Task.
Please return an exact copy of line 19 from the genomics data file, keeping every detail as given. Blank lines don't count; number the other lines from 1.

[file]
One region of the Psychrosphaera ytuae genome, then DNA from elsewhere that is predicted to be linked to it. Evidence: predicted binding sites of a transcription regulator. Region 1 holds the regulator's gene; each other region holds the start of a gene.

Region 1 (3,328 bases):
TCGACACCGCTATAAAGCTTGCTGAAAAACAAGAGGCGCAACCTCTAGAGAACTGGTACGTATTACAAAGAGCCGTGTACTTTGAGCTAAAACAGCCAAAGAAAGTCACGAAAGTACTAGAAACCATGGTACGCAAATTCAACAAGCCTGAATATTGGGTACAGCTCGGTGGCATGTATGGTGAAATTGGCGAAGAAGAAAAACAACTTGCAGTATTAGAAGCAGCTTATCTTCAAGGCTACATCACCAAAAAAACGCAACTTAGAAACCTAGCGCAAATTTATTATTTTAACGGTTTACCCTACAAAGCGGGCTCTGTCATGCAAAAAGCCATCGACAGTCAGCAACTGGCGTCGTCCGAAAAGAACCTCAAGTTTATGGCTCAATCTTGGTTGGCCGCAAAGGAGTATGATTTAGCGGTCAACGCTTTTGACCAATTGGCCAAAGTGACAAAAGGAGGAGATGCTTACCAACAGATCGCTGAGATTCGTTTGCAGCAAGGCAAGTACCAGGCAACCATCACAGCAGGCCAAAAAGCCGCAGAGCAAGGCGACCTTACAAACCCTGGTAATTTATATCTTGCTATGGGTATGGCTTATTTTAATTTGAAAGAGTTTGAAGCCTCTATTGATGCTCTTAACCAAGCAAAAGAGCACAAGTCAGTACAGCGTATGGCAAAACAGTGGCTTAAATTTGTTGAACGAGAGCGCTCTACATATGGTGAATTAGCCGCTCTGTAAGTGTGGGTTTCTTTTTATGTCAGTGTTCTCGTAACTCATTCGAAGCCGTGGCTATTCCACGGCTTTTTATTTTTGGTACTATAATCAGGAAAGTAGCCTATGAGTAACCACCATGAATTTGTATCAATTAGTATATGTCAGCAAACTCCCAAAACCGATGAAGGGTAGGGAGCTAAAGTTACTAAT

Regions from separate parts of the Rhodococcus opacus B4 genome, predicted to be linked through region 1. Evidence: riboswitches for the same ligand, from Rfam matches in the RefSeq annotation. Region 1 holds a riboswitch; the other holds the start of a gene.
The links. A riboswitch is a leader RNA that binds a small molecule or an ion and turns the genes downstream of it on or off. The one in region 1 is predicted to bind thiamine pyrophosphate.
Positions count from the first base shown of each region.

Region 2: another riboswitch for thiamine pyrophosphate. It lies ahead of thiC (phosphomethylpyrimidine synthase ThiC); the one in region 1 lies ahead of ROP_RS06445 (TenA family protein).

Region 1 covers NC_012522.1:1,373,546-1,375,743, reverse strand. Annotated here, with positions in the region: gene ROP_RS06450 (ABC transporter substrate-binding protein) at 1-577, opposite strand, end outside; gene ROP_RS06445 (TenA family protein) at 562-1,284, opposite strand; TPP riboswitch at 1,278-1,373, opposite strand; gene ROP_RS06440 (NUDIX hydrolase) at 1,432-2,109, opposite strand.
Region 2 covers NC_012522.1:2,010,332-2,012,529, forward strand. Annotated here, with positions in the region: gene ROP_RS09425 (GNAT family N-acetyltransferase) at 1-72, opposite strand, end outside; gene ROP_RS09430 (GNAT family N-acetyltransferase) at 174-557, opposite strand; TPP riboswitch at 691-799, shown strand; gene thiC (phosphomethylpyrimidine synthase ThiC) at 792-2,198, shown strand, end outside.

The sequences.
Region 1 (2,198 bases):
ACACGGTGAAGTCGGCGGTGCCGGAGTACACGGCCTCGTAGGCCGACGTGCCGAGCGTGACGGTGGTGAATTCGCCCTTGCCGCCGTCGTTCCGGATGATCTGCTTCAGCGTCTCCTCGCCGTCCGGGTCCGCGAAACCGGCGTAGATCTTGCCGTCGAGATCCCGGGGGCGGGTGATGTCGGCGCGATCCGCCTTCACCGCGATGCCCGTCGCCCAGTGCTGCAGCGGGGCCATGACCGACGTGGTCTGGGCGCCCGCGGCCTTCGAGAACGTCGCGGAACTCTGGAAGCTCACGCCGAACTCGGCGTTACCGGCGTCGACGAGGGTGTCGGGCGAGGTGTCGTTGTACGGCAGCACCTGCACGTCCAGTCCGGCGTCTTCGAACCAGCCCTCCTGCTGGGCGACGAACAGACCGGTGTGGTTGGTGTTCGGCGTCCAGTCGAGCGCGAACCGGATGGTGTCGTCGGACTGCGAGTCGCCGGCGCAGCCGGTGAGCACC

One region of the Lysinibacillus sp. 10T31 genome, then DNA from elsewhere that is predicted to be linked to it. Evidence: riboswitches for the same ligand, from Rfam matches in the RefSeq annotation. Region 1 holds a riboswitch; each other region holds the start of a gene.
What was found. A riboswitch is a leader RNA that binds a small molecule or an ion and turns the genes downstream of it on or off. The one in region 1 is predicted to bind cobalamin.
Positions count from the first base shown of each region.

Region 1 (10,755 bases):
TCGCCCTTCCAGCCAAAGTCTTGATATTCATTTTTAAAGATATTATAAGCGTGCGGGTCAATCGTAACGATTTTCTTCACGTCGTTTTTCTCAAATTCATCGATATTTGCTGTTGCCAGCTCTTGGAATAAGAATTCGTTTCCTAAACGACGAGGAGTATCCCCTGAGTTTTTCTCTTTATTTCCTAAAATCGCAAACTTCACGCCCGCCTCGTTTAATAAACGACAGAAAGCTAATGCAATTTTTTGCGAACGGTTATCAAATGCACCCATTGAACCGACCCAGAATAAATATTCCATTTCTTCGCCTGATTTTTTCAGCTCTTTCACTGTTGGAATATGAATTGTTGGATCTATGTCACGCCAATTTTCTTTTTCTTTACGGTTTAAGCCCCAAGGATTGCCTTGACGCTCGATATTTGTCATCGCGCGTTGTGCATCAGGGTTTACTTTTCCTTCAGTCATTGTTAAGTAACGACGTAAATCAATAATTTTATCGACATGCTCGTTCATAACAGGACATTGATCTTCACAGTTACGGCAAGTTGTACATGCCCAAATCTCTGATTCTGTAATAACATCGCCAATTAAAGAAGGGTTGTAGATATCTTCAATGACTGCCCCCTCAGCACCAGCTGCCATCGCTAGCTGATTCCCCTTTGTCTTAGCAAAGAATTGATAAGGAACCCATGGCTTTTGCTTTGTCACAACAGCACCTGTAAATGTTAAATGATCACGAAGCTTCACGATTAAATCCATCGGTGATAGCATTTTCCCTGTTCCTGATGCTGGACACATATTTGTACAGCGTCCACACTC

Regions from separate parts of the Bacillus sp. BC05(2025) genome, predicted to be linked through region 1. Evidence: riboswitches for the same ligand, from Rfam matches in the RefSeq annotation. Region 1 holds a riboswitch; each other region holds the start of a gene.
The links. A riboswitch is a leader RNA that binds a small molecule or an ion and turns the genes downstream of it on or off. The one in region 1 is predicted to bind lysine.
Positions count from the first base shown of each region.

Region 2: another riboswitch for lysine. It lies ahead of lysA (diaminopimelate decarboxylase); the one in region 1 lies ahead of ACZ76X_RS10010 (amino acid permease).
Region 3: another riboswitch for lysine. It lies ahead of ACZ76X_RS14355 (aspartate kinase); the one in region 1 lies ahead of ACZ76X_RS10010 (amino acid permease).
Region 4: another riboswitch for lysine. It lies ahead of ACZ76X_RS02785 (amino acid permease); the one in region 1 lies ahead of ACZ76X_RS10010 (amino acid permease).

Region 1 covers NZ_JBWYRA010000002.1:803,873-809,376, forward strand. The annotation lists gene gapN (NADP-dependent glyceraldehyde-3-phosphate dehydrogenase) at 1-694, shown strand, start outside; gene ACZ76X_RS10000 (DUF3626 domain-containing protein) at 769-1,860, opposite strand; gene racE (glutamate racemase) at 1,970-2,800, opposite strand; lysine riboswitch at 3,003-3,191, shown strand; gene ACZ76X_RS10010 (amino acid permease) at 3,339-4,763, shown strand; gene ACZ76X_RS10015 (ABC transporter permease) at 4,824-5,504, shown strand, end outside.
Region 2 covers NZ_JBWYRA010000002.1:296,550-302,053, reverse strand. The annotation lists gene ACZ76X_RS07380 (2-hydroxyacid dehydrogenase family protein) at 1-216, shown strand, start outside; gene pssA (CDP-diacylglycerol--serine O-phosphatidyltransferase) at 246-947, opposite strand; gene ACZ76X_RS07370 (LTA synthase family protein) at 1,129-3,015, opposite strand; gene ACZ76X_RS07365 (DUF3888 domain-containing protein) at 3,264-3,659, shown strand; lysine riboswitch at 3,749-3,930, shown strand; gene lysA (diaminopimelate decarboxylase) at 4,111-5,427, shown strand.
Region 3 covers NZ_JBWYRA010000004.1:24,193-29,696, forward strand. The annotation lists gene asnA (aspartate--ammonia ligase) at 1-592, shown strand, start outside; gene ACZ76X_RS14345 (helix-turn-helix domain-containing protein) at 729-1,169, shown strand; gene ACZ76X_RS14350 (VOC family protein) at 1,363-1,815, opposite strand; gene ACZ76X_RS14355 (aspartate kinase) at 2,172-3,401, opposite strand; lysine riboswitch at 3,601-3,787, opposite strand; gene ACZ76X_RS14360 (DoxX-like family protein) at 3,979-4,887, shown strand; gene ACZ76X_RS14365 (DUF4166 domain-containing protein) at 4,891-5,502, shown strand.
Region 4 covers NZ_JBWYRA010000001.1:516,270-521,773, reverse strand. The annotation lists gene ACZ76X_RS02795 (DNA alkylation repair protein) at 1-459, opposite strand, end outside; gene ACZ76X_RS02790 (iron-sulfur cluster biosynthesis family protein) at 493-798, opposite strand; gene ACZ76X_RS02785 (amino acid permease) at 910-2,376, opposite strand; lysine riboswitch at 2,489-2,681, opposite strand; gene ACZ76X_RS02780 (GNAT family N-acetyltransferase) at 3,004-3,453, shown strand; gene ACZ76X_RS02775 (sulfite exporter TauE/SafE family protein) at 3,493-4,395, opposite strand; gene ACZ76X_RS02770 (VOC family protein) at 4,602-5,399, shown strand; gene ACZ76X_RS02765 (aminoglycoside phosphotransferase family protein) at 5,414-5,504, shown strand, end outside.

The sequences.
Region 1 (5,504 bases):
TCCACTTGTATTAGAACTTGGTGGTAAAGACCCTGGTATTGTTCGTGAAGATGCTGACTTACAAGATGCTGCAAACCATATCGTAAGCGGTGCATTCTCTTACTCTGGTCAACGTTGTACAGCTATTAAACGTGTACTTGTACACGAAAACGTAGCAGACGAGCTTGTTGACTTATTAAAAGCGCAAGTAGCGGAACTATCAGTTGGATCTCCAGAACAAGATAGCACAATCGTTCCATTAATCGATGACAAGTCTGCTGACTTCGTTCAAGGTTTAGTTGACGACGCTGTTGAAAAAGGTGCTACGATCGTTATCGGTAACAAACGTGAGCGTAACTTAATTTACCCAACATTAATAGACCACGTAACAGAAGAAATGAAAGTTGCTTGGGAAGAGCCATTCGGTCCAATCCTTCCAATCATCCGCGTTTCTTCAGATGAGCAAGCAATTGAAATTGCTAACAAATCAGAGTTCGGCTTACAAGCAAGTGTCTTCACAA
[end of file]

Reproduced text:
The links. A riboswitch is a leader RNA that binds a small molecule or an ion and turns the genes downstream of it on or off. The one in region 1 is predicted to bind lysine.